T&Cs High Court Decision
Have you updated an app on your phone recently? Did you read the terms and conditions before clicking “I accept”? We probably all do it from time to time. We tick a box on a form, or click a box on a website, to accept terms and conditions without actually reading them.
The recent decision of McCarthy v Christchurch Canterbury Marketing Ltd serves as a timely reminder that we will be bound by terms and conditions we accept even if we haven’t read them.
The concerned a contractual relationship between Mr McCarthy and Canterbury Marketing Limited (“CCM”) that began when Mr McCarthy signed what he referred to as a one page membership form. Mr McCarthy filled out various details in the form and ticked a box confirming he accepted CCM’s terms and conditions of membership.
Mr McCarthy said he was never provided with a copy of CCM’s full terms and conditions of membership. He disputed he was subject to those terms and conditions. Mr McCarthy said he considered the terms and conditions which were referred to on the form he signed to only be those set out on the single page document which included the amount of commission to be paid. He maintained these were the only terms and conditions which he had accepted.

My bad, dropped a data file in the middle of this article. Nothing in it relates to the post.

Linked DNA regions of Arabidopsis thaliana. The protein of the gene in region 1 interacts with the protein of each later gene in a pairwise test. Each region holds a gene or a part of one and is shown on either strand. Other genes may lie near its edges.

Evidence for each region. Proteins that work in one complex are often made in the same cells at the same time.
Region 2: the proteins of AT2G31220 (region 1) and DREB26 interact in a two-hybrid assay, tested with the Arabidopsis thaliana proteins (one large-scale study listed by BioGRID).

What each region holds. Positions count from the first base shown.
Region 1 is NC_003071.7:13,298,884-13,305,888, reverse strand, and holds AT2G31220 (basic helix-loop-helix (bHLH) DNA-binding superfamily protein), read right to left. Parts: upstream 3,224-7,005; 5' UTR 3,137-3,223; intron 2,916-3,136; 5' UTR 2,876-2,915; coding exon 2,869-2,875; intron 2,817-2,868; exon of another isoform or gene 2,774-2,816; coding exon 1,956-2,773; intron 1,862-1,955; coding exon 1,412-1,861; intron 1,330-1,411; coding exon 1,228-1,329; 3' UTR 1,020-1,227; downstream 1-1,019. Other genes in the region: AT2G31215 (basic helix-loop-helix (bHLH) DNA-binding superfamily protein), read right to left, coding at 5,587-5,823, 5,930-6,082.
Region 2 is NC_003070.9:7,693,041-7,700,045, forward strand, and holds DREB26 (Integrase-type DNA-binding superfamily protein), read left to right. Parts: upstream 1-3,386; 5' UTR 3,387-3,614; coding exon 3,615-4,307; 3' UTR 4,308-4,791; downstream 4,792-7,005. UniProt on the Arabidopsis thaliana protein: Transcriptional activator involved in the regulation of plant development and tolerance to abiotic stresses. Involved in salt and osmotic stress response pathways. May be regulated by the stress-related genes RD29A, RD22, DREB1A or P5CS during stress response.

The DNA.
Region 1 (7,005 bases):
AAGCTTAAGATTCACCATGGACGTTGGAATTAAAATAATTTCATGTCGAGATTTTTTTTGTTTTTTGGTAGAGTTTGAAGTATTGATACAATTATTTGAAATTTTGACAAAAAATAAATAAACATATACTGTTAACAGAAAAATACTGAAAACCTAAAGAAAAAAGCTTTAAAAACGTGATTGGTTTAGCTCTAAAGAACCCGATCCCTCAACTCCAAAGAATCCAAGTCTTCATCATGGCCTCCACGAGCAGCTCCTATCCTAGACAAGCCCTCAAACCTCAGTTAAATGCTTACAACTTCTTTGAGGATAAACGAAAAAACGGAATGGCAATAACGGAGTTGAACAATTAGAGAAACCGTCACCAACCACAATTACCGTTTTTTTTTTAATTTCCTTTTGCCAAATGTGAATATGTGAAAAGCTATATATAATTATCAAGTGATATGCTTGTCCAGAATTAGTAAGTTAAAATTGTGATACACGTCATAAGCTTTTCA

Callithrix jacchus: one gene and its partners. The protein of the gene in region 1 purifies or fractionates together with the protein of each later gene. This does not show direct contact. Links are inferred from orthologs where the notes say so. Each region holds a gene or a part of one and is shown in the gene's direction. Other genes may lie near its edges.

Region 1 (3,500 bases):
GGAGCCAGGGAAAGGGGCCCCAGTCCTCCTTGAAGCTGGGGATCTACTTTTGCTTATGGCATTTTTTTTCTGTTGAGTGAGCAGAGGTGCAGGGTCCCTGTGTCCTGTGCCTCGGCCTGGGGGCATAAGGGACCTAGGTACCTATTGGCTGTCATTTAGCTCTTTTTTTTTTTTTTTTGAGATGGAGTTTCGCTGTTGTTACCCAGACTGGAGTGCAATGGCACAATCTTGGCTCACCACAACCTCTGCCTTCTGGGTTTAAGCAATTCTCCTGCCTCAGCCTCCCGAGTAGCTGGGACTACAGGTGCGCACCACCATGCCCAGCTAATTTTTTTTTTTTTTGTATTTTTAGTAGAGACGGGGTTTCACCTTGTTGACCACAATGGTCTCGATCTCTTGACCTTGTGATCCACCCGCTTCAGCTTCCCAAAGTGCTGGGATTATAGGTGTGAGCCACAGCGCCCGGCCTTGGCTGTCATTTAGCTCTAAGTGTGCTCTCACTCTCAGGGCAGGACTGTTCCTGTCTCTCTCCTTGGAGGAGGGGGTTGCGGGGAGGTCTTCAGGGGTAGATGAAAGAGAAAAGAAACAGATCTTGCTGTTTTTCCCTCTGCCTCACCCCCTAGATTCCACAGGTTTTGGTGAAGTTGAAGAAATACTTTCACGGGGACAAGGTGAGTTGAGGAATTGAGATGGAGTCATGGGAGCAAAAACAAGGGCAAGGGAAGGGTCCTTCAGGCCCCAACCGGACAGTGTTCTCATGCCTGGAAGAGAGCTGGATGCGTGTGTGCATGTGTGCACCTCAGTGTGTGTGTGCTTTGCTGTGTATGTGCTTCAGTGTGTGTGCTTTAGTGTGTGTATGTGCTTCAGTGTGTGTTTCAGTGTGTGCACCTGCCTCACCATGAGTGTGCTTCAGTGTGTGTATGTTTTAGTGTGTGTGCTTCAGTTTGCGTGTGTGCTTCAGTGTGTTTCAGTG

The High Court did not accept Mr McCarthy’s stance that the terms and conditions related only to the form itself because it was clearly a form he was required to complete and did not stipulate terms and conditions. The Court considered the reference to terms and conditions could only have been to those which would regulate Mr McCarthy’s “membership”, and therefore the contractual relationship between the parties.
The Court held Mr McCarthy should not have ticked the box indicating that he had read and agreed to the terms and conditions if he was not prepared to be bound by them. Mr McCarthy could not rely upon his failure to inquire or seek to read the applicable terms and conditions to assert he was not bound by their content.
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